|This is what I look like when I use Twitter|
For the uninitiated, here's a brief summary: Twitter is a "social broadcasting" platform. Users "tweet" short messages that presumably announce something important. A quick run-down of my Twitter feed suggests just the opposite, however; it's teeming with celebrity gossip, perennial outrage, public shaming, links to suggestive and virus-laden web sites, and pictures of Kim Kardashian's naked ass (which has become boring because we've seen so much of it—quite an accomplishment on her part, considering the predilections of our modern society).
That last item yields a relevant observation, though: Unless you're a celebrity of some stripe, Twitter is a sea of words in which an average person's voice drowns the instant it launches, lost forever in a surfeit of nonsense. Hash-tagging helps somewhat, but even then not so much unless the topic is trending. For us proletarians, tweeting is like whispering in a middle school cafeteria during lunch period. It's unlikely anyone will notice. Average Twitter users might as well shout down a well; more people would "hear" that than find his/her one tweet in the never-ending stream of insipid ones clogging the feed.
I digress, however. The thing I hate most isn't the usual mind-numbing, lowest-common-denominator tweets. What I hate most is the unending stream of private messages that I've been receiving in my inbox, all of which contain advertisements for products and services. Lately it has become chronic, and it's annoying as hell—so much so that I recently added "DON'T PM ADS!" to my user profile. Of course, that's done little to fix the problem.
How do these messages come? Here's a brief walk-through. A user logs into her account to find ten people have "followed" her since yesterday's log-in. As a courtesy, she "returns the follow"and maybe greets new followers in a tweet (although I've stopped this practice after reading that this is a no-no on this blog). The user then logs out, happy that her list of followers is slowly-but-steadily growing. Twenty-four hours later, she logs back in to find eight private messages from yesterday's ten new followers, six of whom have already "unfollowed" her because their sole reason for following was to send her a private message containing an advertisement for products/services. Additionally, eight brand new followers are now waiting to be followed so that they may do the same thing tomorrow.
For the record, Twitter's Terms of Service forbid sending advertisements to users via private message. A friend pointed this out when I shared that I was replying to spammers with my own business ad. Apparently, two spams don't make a right, so I had to stop. Shortly thereafter, I discovered a handy "report" option on the drop-down box for each private message. Lately, I've been using that option frequently. It doesn't matter if the ad offers something for free. Spam is spam, and I treat all such ads equally.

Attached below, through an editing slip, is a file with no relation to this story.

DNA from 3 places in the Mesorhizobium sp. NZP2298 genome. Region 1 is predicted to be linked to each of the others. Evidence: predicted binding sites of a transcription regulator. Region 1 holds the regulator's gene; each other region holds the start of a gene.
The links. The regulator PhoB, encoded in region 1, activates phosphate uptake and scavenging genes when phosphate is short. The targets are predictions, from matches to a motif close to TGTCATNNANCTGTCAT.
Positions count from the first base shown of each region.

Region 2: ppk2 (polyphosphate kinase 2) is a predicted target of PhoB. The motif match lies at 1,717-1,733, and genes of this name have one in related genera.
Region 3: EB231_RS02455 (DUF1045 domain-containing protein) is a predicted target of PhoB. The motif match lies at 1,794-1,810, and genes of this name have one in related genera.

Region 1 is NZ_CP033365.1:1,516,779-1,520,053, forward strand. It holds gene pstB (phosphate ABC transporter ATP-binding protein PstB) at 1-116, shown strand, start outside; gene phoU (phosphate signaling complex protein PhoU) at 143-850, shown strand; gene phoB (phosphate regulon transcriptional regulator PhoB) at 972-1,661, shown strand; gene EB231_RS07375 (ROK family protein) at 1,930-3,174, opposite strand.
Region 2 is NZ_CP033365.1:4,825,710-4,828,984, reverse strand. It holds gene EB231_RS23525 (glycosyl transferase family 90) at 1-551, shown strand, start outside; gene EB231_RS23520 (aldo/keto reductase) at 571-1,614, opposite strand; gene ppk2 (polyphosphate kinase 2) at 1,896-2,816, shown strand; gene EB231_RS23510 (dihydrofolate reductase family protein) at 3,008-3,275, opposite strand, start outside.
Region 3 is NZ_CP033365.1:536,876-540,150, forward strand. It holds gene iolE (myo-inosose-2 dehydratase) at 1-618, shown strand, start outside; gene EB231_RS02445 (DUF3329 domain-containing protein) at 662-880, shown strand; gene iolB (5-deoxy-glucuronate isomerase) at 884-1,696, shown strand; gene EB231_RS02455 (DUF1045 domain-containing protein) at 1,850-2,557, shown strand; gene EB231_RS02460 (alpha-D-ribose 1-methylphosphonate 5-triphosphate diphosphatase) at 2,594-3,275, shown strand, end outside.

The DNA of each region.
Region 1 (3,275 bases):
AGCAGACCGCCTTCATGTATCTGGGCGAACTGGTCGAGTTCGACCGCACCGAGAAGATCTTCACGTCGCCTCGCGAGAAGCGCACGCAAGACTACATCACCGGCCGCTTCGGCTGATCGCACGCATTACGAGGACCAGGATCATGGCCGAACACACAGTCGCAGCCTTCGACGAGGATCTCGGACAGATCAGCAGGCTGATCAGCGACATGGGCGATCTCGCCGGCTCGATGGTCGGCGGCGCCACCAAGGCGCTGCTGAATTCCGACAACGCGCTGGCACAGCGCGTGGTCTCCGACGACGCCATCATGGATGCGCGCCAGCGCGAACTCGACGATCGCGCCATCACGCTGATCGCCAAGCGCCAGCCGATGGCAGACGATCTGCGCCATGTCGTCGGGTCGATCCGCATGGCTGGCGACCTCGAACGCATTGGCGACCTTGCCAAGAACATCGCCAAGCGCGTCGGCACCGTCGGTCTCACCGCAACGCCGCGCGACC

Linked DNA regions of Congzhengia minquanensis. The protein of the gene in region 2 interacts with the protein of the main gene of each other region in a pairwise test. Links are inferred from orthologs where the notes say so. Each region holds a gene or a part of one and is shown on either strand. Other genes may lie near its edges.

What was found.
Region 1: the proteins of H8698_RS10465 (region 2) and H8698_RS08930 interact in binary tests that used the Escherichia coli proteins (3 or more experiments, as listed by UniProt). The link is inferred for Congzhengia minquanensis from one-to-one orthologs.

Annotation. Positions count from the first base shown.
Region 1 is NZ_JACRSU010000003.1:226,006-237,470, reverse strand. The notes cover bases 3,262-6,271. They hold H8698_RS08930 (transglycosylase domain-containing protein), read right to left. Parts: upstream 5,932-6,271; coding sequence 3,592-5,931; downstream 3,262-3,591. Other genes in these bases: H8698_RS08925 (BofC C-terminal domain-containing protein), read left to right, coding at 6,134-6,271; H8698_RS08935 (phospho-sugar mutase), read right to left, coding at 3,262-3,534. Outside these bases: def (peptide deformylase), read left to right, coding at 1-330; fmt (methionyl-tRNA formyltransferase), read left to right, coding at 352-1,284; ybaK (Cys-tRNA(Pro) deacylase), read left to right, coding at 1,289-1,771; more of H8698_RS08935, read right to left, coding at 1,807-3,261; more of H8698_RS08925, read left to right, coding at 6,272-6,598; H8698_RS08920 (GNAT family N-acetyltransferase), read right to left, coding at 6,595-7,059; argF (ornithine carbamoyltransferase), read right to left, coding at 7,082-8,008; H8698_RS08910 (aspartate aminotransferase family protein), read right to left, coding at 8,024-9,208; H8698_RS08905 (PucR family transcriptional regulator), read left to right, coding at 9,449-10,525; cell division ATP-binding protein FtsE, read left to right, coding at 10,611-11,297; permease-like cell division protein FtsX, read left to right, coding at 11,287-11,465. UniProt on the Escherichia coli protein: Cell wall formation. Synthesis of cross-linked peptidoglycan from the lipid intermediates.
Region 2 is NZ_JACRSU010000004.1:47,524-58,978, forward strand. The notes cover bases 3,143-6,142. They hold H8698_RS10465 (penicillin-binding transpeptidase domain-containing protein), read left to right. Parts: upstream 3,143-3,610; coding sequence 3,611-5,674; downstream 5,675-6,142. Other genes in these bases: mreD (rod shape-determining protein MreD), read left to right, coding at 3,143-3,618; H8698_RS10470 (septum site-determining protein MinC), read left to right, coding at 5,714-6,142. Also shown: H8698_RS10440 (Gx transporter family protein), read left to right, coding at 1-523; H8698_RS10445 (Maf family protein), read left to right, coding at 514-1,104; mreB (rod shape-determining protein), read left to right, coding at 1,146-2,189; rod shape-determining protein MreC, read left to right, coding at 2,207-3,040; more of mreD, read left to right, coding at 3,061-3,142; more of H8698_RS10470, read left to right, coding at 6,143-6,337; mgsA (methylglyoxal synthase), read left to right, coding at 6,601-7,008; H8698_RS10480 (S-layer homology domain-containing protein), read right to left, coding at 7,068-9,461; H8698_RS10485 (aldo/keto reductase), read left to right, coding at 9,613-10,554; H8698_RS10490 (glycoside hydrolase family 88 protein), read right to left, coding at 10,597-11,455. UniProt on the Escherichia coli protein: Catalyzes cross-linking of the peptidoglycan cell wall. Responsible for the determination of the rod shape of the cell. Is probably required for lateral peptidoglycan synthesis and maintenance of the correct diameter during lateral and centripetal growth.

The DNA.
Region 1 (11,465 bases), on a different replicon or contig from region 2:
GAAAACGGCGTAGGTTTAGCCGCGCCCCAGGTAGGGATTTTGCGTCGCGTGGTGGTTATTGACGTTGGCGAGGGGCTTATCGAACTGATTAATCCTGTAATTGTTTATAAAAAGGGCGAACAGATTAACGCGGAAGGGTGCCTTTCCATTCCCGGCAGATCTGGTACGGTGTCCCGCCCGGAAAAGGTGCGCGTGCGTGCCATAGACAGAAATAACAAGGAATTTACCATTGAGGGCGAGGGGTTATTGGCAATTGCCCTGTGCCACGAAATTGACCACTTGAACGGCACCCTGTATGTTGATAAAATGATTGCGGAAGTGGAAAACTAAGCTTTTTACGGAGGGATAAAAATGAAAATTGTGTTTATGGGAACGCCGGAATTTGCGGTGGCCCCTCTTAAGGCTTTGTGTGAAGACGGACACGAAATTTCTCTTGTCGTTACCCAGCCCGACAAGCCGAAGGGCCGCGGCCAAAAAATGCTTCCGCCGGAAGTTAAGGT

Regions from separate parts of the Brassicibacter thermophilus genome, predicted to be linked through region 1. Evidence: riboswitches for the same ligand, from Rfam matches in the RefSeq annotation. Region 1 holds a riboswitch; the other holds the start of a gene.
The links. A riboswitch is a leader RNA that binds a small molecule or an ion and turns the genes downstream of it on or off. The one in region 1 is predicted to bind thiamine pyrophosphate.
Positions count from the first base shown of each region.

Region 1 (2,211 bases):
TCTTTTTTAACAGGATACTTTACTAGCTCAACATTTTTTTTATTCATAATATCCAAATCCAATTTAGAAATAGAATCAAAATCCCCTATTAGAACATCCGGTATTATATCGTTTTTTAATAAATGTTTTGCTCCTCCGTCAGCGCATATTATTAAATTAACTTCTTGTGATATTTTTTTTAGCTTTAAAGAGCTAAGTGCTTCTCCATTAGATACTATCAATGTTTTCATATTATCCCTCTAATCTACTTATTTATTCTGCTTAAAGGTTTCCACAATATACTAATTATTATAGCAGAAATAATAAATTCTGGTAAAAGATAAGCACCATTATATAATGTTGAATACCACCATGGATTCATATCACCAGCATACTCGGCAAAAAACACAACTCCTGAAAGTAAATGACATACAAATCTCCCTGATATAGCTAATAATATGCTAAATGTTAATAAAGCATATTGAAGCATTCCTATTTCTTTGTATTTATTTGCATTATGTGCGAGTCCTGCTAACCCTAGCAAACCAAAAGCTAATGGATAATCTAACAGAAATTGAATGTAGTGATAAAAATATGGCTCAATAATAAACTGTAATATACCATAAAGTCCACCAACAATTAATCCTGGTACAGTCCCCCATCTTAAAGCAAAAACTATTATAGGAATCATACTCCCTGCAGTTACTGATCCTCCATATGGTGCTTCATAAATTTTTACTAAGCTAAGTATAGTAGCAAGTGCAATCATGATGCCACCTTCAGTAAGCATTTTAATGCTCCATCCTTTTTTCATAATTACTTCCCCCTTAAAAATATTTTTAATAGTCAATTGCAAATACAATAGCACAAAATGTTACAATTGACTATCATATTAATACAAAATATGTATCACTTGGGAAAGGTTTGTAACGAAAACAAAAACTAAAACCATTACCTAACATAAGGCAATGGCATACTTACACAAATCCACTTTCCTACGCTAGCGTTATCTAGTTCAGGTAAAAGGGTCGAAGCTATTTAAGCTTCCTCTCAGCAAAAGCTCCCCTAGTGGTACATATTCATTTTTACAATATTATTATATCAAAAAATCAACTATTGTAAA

Twitter's 140-character limit makes it a poor forum to effectively hook readers, so its value to authors is questionable at best. Even so, the lion's share of spam comes to me from "book promoters" whose marketing strategy seems no more sophisticated than just incessantly tweeting/private messaging about their clientele's books. (In fact, one established more than twenty different accounts—one for each book genre, it seems—and then followed me from each "companion account" so that spam could be readily sent.) Ironically, the goal of all this spamming is to hook me as a client so that they can send out even more spam ads. What a catastrophic marketing strategy for authors, allowing amateurs to annoy potential customers/readers with their book/brand! I wouldn't dream of paying for it, yet the evidence suggests that many authors do.
The worst advertisement I've received thus far, however, came three weeks ago and had nothing to do with book promotion. I was copied on the message alongside a dozen other women. It said something along the lines of: "Hey! I just had to share some exciting news with you about a great new product from <a woman's name doubling as a company's>. It's a newly designed and innovative TAMPON that will change your life forever! Women will not believe how amazing and convenient this product is..."
Before I continue, some observations: First, tampons are not now nor will they ever be innovative, nor is news about them ever exciting. Also doubtful is that the product is newly designed, as its specifications must conform to a female anatomy that has remained unchanged since the dawn of mankind. There's nothing new under the sun there. Finally, forgive my rampant skepticism that a little cotton-fiber plug is going to change your life forever. Most women are not as clueless as those people who worry about touching a "germy" hand soap pump right before they wash their hands. It's a period, not chaos theory. As a rule, we ladies have it covered. So, I replied "Seriously?" accompanied by the "meh" emoji, reported the message as spam, and deleted it.
Let's go back to Twitter, though. If that forum is about anything other than pop culture nonsense and maladroit business people hustling for clients, I have yet to see any evidence. Perhaps I'm doing this Twitter thing wrong, though. I'm asking you to tell me. How does a non-celebrity squeeze any value out of this platform? Or do you, like me, find Twitter to be a waste of time? Please let your thoughts be known in the comments below.